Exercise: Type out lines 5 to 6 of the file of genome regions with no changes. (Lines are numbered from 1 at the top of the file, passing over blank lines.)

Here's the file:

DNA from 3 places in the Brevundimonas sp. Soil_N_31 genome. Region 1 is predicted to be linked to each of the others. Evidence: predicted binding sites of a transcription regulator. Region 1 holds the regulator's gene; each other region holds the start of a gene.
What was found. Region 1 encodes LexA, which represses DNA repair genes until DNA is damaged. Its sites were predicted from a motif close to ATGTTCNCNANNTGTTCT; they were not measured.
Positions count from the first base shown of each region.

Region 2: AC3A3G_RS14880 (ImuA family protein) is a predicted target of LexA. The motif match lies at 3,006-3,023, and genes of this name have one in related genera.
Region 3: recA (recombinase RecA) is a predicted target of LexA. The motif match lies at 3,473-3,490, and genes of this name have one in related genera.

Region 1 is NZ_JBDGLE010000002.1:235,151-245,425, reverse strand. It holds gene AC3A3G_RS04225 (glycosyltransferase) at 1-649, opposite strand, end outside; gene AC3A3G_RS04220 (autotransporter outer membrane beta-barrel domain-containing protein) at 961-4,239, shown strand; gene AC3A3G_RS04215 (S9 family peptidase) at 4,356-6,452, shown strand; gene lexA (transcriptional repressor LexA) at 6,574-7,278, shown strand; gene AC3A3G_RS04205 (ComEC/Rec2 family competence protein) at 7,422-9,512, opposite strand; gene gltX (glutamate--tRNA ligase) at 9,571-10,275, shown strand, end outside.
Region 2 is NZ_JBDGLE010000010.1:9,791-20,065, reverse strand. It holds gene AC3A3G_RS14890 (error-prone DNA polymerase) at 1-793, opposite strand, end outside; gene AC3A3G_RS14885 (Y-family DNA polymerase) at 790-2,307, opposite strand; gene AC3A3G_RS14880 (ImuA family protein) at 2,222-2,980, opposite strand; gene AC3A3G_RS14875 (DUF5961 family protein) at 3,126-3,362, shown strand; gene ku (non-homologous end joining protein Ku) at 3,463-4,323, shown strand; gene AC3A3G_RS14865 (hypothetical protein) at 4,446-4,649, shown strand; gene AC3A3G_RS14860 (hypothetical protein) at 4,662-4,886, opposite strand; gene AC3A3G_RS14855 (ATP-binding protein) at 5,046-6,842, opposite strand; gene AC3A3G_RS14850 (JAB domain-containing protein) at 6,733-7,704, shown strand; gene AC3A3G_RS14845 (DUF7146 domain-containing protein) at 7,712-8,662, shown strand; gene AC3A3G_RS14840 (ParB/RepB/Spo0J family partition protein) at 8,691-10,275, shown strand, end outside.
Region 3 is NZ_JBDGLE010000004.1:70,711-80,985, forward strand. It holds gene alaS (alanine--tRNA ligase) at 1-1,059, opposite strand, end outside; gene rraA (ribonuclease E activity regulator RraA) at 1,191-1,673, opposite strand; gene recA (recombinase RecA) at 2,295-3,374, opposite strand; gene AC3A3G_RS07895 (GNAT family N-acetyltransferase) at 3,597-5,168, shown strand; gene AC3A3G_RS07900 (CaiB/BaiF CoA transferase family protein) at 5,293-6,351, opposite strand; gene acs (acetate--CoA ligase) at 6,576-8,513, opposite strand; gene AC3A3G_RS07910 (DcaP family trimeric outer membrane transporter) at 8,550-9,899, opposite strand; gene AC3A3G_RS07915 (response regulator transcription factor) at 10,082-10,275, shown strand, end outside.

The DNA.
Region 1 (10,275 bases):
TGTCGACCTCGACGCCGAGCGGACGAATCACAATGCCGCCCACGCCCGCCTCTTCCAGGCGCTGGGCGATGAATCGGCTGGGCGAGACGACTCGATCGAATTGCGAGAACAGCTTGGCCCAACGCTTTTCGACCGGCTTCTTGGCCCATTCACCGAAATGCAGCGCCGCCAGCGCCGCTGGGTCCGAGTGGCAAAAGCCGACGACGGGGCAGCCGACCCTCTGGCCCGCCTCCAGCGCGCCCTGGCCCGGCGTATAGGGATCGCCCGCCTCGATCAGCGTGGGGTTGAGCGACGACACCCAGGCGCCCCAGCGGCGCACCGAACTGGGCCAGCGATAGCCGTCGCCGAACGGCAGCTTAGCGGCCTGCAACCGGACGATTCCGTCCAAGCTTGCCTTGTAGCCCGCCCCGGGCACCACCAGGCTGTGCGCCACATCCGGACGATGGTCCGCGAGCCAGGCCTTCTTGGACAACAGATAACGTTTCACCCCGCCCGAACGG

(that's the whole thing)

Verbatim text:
Region 3: recA (recombinase RecA) is a predicted target of LexA. The motif match lies at 3,473-3,490, and genes of this name have one in related genera.

Region 1 is NZ_JBDGLE010000002.1:235,151-245,425, reverse strand. It holds gene AC3A3G_RS04225 (glycosyltransferase) at 1-649, opposite strand, end outside; gene AC3A3G_RS04220 (autotransporter outer membrane beta-barrel domain-containing protein) at 961-4,239, shown strand; gene AC3A3G_RS04215 (S9 family peptidase) at 4,356-6,452, shown strand; gene lexA (transcriptional repressor LexA) at 6,574-7,278, shown strand; gene AC3A3G_RS04205 (ComEC/Rec2 family competence protein) at 7,422-9,512, opposite strand; gene gltX (glutamate--tRNA ligase) at 9,571-10,275, shown strand, end outside.